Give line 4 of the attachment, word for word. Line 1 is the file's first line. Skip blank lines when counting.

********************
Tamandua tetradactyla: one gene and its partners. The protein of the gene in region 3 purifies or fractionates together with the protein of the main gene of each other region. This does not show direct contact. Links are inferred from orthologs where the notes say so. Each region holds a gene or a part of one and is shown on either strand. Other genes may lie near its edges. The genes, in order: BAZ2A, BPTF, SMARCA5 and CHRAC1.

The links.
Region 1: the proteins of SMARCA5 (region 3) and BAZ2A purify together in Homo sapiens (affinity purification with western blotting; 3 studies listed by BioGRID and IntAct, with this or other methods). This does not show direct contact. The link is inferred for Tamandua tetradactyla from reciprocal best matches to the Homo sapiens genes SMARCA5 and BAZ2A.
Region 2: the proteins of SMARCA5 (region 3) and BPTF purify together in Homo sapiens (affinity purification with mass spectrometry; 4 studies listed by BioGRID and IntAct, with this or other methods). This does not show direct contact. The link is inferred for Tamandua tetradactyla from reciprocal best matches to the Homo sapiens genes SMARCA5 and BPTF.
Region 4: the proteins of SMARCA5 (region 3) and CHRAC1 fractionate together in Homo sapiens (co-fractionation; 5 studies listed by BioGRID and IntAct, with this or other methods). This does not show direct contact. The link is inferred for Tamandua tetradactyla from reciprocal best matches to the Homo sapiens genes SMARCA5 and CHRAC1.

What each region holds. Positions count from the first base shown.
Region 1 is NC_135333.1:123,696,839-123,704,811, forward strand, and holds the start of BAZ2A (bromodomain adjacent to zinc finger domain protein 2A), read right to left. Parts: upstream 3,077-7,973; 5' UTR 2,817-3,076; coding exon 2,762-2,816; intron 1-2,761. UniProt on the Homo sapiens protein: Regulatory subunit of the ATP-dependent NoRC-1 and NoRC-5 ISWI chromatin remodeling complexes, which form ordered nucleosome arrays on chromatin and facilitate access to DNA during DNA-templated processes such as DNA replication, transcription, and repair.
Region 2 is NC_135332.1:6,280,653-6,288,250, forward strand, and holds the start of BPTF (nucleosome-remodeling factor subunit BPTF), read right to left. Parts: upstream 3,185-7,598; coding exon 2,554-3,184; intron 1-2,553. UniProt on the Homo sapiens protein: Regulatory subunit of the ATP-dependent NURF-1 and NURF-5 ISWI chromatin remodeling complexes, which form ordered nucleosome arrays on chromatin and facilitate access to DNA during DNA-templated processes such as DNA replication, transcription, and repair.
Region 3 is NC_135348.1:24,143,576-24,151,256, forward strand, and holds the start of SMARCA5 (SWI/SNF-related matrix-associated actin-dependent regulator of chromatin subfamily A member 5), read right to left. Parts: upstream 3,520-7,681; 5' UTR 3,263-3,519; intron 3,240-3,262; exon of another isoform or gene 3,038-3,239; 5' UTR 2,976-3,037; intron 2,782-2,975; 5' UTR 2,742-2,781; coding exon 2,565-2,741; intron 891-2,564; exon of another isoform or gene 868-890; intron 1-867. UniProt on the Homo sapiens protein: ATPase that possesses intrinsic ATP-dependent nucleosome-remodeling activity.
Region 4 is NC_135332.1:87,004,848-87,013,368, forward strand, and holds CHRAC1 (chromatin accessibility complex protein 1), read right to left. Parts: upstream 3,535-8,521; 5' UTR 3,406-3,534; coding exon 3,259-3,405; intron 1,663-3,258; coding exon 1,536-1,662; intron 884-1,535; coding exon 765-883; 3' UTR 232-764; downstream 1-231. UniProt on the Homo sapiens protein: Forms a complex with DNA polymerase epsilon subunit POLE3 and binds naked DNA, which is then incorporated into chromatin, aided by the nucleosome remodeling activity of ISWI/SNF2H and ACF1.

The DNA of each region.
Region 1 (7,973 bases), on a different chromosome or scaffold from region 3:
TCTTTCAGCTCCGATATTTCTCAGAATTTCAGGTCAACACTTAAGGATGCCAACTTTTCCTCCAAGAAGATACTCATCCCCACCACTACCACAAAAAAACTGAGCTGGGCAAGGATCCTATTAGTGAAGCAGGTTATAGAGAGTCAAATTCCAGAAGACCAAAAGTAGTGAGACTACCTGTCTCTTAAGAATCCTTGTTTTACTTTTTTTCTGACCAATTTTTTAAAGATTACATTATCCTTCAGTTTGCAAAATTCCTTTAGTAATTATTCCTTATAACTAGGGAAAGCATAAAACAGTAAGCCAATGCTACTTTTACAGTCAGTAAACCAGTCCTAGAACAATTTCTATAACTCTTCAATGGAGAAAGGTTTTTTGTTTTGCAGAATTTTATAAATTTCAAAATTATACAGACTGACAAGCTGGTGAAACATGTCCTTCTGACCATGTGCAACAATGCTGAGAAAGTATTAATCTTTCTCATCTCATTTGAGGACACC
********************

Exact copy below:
Region 2: the proteins of SMARCA5 (region 3) and BPTF purify together in Homo sapiens (affinity purification with mass spectrometry; 4 studies listed by BioGRID and IntAct, with this or other methods). This does not show direct contact. The link is inferred for Tamandua tetradactyla from reciprocal best matches to the Homo sapiens genes SMARCA5 and BPTF.